Frank Kelly: Pro and Con
Editor: Congratulations to the voters of the 10th District. You obviously understand what Sen. Frank Kelly and The Sun don't.
Mr. Kelly can't understand that one can be pro-choice and not favor abortion. The women -- not government -- should have the right to decide. One choice would be to have the child.
The Sun can't understand that Janice Piccinini won because constituents saw capability and not a one-vote candidate. As a teacher and member of Maryland State Teachers Association I know that she's an outstanding leader.
What I can't understand is why your editors are so negative about her potential? Give her an even break and let her prove her worth.
George L. Sledge.
Editor: The Tenth District has just lost one of the finest, upstanding legislators to serve in public office. Sen. Frank Kelly spent 12 years improving the living conditions for those in northern Baltimore County and the state of Maryland. Without Senator Kelly, programs and projects such as the University of Maryland Shock Trauma Center, the spending affordability law, light-rail service for Cockeysville-Timonium, the preservation of 177 additional acres of land at Oregon Ridge and nearly 30 drunk driving laws might not have existed to benefit the citizens of Maryland.
He loses and what for? To ''prove'' that abortion is a fundamental right to being a woman. To ''prove'' that women will sacrifice all to secure that right. Well, congratulations! You've taken one issue which personally affects a small number of people (Don't most women say ''I would never have an abortion?'') and sacrificed unsurpassed integrity, leadership and effectiveness on the altar of abortion rights. That won't balance the budget, encourage fiscal responsibility and pump money and projects into the 10th District.
Michael R. Smith.
Literacy for Kids
Editor: Located in an out-of-the-way spot in The Sun on September 6 was a short article on Baltimore County's Dennis Rasmussen's announcement of a $86,700 grant to fund a series of advertisements and a phone line for the ''Literacy Works'' program for adults. The article said the grant is aimed at teaching about 6,000 adults and will supplement the $887,000 in adult literacy programs now operated by county schools.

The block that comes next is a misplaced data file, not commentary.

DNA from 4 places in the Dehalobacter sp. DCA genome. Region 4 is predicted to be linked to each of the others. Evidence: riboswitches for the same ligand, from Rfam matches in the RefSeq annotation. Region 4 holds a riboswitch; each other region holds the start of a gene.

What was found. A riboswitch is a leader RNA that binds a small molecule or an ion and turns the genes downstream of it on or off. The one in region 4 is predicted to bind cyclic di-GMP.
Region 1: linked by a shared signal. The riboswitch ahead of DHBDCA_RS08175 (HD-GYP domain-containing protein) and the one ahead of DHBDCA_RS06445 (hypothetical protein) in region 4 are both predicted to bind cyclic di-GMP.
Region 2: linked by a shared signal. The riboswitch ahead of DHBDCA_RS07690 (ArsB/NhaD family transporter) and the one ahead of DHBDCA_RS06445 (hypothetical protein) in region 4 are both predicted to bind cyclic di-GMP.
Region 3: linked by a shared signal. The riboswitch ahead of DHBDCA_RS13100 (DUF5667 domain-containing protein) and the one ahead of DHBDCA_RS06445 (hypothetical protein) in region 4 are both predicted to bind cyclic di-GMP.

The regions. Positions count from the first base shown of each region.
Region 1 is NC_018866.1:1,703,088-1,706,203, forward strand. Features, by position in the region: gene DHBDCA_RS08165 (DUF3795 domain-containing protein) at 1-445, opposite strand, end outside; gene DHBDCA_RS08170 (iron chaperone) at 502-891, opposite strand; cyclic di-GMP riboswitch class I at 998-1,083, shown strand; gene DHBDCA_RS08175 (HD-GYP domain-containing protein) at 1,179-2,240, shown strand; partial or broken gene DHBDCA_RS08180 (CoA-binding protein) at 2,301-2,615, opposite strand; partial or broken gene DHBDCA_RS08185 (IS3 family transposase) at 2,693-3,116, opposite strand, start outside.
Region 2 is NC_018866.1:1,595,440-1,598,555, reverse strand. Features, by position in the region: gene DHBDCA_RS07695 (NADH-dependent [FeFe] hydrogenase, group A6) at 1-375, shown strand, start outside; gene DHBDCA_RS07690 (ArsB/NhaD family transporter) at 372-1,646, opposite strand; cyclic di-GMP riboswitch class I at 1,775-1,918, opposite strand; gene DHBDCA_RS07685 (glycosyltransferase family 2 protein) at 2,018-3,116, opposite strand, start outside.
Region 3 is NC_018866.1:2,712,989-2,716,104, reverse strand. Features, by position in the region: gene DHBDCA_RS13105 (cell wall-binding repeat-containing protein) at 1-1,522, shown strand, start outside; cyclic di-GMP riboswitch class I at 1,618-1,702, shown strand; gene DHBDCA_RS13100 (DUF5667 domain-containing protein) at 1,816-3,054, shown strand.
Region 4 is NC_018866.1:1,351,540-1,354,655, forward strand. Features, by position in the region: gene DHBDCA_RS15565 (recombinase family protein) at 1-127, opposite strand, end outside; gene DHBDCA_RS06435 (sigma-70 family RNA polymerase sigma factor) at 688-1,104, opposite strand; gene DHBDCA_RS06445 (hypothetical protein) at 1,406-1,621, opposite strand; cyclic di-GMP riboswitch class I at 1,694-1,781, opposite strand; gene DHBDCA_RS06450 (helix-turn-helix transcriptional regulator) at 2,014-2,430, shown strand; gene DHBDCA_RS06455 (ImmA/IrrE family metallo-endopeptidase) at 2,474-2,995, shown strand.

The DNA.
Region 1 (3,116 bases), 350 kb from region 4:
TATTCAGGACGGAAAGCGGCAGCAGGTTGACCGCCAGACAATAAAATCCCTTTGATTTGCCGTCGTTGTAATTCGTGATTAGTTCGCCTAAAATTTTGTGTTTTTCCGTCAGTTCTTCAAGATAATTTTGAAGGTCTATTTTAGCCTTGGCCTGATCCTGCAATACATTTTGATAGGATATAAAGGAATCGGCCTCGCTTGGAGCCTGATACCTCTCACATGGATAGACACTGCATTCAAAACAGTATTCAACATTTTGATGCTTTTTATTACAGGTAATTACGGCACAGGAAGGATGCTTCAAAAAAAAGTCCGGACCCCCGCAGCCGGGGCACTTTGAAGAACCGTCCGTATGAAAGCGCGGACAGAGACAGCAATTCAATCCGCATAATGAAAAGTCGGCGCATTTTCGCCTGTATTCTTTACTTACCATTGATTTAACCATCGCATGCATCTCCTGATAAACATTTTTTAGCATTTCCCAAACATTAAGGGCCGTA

Although I believe that any adult who wishes to learn to read should receive help (there is adult education being offered at reasonable rates in almost every high school and community college in Baltimore), I am more concerned with the children presently in school who need to learn to read now so they do not become illiterate adults. The adult literacy program is like trying to close the barn door after the horse has gotten out.
From personal experience, I know how hard it is to find tutors to teach my son reading at a reasonable price. I have, every year, approached the school my son attends to seek a list of tutors for reading, and every year, without fail, I have been told that they do not keep a list of available tutors. I have even called the Baltimore County School Board, only to be told that they also do not keep a list of tutors and would not be able to recommend anyone.
I have taken adult education classes for various things and I plan on taking a class this fall. If adult education can be offered at a reasonable rates, why is it not possible to offer children the same type of service at a reasonable rate. How can the schools, particularly teachers, ask parents to volunteer to help them when they refuse to help parents?
If Baltimore County can fund all sorts of dubious projects, why can't it fund something as important as our future? Are there any teachers out there who are around after 3:10 p.m. for the children? (I sure would like a job where I could work six hours or less a day, make twice as much money as I make now, have the summer off and blame the parents for everything.) Can't some of the money for adult literacy programs be used to stop the flow of illiterate adults who pass as children through our school classrooms?
Kathy Jo Oswinkle.
Why Women Can Vote
Editor: I'm surprised that you didn't contact Deborah Cornely to correct her impression that the words, ''We hold these truths to be self evident, that all men are created equal'' appear in the U.S. Constitution (letter, Sept. 3). These words are nowhere in the Constitution. They are part of the Declaration of Independence.
Mrs. Cornely's assertion that ''American women have the tenacity of judicial activists to thank for their suffrage'' is also incorrect. Women's suffrage is guaranteed by the Nineteenth Amendment to the Constitution. Judges have no part in formally amending the Constitution, although they amend it every day by interpreting it.
Thomas McCarthy Sr.
Editor: According to Deborah Cornely ''American women have the tenacity of judicial activists to thank for their suffrage'' This, of course, is not true.